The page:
One of the last acts performed by Army Chief Gen VK Singh before the day of his retirement (which happens to be today, 31st May) was launching a book by Col. Balbir Singh of the 1968 bronze medal-winning hockey team. He just had to find the time for it. The two had once played hockey together as cadets of the Indian Military Academy, and as everyone knows, bonds created on sports grounds usually last a lifetime. “When I requested the chief to launch the book he was generous enough to agree,” said Balbir, a wing half in his playing days, who remained connected with the game as coach, selector and government-appointed observer after his retirement.
Mediapersons present at the launch included quite a few from the defence and general news beat, just in case the General were to make another of his establishment-shaking moves by way of a parting kick. But he did nothing of the sort.
What he did, instead, was speak in support of hockey. IPL cricket may be the craze these days, but don’t forget the game of hockey, which has been the national game and at which the country has done so well in the past – this was the message that the general took the opportunity to give the audience. Every effort should be made to restore the old glory of Indian hockey, he went on to appeal.
It was an appropriate occasion for him to bat for hockey – it was, after all, a hockey audience he was addressing. It included some of the big names of the sport such as Ajitpal Singh, captain of the 1975 world cup-winning team, and his fellow players of that squad Aslam Sher Khan and Brig. HJS Chimni, and also Olympic gold medalists Harbinder Singh and Zafar Iqbal. When a man of Gen VK Singh’s stature chooses to speak, not even the excitement of the IPL final should stop the country from listening. Even the frenzied mobs celebrating the Kolkata Knight Riders victory should pause and ponder the Army Chief’s words.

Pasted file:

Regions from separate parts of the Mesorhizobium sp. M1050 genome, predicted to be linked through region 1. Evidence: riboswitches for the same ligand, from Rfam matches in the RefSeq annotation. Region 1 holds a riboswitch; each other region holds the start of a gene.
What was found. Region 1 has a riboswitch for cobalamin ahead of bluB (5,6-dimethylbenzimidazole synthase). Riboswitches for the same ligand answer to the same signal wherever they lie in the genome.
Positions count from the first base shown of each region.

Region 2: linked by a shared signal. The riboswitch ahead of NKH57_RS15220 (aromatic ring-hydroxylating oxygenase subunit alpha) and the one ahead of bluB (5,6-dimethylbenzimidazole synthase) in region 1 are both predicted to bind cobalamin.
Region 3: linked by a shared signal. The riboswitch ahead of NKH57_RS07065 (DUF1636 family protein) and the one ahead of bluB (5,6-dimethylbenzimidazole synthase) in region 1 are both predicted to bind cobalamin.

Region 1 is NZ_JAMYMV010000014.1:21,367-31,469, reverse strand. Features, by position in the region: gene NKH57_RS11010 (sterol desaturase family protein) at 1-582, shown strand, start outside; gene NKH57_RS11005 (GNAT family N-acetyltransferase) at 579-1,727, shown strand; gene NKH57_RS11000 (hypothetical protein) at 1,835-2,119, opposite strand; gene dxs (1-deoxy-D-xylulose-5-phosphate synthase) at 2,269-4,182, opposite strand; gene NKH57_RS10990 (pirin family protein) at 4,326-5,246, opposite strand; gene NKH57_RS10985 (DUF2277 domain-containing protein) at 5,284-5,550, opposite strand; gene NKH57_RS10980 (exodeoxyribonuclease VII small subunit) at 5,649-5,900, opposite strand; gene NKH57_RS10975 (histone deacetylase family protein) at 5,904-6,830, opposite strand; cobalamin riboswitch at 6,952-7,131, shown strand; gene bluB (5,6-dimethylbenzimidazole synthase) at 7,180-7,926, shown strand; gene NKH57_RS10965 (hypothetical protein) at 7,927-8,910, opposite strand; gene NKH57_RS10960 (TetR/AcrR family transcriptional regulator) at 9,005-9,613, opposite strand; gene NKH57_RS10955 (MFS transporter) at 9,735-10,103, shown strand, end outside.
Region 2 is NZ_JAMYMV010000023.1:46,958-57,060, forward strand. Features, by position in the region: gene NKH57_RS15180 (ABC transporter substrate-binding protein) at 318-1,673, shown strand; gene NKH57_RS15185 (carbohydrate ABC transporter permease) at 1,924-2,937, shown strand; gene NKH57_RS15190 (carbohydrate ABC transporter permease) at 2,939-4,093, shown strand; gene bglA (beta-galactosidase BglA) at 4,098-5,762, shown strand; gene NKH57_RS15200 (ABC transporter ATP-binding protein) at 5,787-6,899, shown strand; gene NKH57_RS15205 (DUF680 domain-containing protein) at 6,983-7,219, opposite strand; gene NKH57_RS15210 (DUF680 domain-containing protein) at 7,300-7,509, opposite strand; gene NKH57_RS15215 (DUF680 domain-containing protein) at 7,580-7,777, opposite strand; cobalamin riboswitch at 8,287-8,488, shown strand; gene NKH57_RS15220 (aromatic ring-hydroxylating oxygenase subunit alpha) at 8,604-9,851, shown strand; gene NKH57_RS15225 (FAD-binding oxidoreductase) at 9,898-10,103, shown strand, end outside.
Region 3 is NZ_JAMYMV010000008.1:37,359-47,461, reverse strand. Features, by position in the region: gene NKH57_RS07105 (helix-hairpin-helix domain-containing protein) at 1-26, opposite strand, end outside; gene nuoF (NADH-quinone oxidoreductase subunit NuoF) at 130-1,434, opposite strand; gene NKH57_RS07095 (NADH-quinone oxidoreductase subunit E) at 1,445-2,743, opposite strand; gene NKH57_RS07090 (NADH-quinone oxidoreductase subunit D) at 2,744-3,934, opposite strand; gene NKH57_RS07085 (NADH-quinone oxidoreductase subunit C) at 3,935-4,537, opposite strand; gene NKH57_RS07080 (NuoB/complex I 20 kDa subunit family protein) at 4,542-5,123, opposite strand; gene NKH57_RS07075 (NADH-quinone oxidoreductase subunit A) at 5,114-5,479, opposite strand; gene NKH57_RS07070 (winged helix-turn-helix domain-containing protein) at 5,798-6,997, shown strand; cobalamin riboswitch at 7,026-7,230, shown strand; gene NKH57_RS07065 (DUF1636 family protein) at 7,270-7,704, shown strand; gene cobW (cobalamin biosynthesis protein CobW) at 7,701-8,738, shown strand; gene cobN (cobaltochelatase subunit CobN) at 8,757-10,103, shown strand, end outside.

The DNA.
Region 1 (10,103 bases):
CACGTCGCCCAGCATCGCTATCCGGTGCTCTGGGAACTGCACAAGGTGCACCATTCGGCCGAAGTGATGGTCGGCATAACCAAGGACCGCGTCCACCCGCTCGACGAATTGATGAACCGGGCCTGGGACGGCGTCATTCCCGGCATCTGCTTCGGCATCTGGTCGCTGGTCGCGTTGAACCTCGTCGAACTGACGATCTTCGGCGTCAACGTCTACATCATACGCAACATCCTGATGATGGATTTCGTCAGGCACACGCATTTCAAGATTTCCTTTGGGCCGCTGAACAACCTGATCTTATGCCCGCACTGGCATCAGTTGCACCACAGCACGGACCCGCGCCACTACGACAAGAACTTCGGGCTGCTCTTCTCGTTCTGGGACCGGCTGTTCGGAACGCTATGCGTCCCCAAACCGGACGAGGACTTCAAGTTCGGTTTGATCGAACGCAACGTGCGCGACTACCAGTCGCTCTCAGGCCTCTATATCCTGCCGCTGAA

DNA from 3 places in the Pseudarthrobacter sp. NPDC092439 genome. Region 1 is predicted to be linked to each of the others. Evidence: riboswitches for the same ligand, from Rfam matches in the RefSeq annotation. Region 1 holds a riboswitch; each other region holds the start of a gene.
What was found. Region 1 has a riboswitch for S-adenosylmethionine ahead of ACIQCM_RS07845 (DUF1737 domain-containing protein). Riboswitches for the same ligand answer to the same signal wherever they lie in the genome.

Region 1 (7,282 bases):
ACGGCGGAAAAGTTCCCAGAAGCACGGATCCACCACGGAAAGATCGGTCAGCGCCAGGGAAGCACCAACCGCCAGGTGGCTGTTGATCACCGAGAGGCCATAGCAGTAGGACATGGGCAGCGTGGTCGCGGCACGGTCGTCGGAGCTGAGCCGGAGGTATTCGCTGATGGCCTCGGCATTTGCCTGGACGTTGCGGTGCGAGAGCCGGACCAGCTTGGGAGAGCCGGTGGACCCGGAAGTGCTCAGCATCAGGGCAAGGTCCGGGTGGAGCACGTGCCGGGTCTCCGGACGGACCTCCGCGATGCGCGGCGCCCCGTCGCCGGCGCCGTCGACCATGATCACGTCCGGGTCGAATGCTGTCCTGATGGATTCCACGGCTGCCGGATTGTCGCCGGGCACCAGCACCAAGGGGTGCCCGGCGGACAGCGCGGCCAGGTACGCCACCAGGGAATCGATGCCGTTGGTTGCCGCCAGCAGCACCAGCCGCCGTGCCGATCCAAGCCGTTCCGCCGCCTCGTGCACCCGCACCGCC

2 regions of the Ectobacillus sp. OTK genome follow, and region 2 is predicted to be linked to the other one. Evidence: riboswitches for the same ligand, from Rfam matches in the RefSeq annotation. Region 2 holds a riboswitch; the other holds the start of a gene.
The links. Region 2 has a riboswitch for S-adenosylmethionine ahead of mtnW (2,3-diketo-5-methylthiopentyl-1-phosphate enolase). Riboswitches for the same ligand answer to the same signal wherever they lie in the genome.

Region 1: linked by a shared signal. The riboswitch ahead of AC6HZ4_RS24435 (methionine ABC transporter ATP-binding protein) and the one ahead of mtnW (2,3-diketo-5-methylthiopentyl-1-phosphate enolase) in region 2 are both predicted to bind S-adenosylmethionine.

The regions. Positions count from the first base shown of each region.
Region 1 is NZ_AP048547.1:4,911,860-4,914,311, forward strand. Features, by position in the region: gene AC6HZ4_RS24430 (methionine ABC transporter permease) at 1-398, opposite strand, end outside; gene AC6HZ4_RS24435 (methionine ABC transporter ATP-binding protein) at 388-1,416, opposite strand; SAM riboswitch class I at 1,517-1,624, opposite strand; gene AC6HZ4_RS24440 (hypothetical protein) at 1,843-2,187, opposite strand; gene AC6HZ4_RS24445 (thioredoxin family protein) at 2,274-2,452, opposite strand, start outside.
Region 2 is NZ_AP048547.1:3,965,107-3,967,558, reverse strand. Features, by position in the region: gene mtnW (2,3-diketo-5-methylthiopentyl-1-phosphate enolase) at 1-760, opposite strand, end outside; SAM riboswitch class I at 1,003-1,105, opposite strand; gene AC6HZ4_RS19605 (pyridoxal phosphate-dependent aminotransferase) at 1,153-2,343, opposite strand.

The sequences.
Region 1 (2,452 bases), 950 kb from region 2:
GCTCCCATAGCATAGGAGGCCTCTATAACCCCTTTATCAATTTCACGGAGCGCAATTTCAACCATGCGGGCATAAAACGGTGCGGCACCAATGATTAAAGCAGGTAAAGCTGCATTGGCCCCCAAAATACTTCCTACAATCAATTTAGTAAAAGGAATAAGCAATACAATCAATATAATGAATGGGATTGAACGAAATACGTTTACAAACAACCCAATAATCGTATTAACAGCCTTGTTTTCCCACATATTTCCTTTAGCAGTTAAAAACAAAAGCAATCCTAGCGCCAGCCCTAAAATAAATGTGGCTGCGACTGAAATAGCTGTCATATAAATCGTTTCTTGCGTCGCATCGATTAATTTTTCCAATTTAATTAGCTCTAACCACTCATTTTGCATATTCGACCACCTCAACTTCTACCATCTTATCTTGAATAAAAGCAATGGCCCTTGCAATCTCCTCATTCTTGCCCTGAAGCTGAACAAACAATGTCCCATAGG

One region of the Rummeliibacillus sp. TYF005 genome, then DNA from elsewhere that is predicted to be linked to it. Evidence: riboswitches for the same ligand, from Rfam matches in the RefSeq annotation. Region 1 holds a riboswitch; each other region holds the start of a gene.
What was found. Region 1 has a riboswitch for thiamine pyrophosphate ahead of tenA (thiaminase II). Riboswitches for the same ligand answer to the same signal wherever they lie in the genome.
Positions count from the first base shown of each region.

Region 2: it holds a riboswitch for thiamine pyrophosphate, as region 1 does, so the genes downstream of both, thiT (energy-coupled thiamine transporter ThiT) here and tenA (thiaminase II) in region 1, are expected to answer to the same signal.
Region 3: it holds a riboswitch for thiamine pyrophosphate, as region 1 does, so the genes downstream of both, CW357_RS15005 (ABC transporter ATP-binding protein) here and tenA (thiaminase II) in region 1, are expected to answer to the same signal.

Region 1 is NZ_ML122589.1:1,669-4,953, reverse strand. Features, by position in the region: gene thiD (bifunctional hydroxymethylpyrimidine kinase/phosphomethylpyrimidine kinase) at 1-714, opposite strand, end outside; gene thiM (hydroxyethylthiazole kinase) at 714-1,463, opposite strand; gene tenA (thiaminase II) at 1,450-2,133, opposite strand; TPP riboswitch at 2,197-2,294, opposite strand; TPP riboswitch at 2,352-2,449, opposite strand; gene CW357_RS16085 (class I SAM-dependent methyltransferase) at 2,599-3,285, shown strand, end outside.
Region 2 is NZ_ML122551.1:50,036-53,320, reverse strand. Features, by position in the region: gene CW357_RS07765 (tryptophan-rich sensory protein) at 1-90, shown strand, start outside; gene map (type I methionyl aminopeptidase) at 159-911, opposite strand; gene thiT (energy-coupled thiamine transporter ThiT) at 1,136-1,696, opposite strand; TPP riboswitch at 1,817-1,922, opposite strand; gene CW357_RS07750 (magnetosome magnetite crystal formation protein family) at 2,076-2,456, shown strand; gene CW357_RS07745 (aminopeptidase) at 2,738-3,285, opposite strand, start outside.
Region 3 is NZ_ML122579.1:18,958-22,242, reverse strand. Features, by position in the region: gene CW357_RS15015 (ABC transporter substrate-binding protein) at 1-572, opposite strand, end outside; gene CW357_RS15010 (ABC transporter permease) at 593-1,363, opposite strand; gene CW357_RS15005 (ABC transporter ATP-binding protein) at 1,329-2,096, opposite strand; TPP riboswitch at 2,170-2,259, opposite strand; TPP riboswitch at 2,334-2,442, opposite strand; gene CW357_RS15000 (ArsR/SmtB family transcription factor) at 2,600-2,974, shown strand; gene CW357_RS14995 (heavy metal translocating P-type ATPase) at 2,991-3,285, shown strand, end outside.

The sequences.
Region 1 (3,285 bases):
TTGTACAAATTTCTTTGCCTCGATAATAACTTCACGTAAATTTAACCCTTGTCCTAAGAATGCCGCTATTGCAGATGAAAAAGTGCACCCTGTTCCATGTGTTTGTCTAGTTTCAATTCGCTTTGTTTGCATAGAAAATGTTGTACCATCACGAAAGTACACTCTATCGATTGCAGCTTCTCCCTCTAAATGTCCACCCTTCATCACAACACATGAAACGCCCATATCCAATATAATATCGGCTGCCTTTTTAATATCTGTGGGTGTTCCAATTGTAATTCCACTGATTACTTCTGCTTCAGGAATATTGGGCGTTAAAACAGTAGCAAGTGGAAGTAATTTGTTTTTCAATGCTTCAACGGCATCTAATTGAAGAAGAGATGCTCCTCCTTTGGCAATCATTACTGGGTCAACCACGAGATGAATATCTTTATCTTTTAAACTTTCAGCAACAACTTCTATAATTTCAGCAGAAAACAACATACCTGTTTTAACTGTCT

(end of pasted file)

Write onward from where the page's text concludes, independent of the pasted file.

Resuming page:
Col. Balbir Singh’s book is titled “From Sansarpur to London.” The author belongs to the village of Sansarpur near Jalandhar Cantonment, which is famous for the international hockey stars it has produced, starting with Subedar Major Thakar Singh, a contemporary of all-time great Dhyan Chand, and Col. Gurmit Singh, participant in the 1932 Los Angeles Olympics. Which other village in the world can boast a record of having sent as many as 14 of its sons to the Olympics ?
Ajitpal Singh, a classical centre-half in his playing days, has now created further history for Sansarpur by becoming the first from that village to be honoured with the post of ‘chef de mission’ of the Indian contingent traveling to the London Olympic Games. As everyone probably knows, there were conflicting claimants for the job, but the matter was put to rest once the Indian Olympic Association named Ajitpal Singh for the post.
If this writer was asked to pick Sansarpur’s best Olympian, his choice would be the late Udham Singh. An inside forward with a deceptive feint and masterly stickwork, Udham played in four Olympics, starting with the 1952 Helsinki Games, which earned him a collection of three gold medals besides a silver.
Dropping in on him one cold winter evening at his Sansarpur home while on a professional tour of Punjab several decades ago, yours truly found that he had just finished milking his buffalo. “Don’t be surprised if I were to tell you that women here ask their sons ‘kinnay goal keetay’ (how many goals did you score today) before proceeding to serve them milk in tall metal tumblers,” Singh had told me, in a manner that suggested he was revealing the secret behind village boys’ hockey success.
While one can’t say for sure whether the clay ground of the village still attracts its boys the way it did in times gone by, it is still worth remembering the hockey-rich tradition of the tiny, oft-forgotten village of Sansarpur.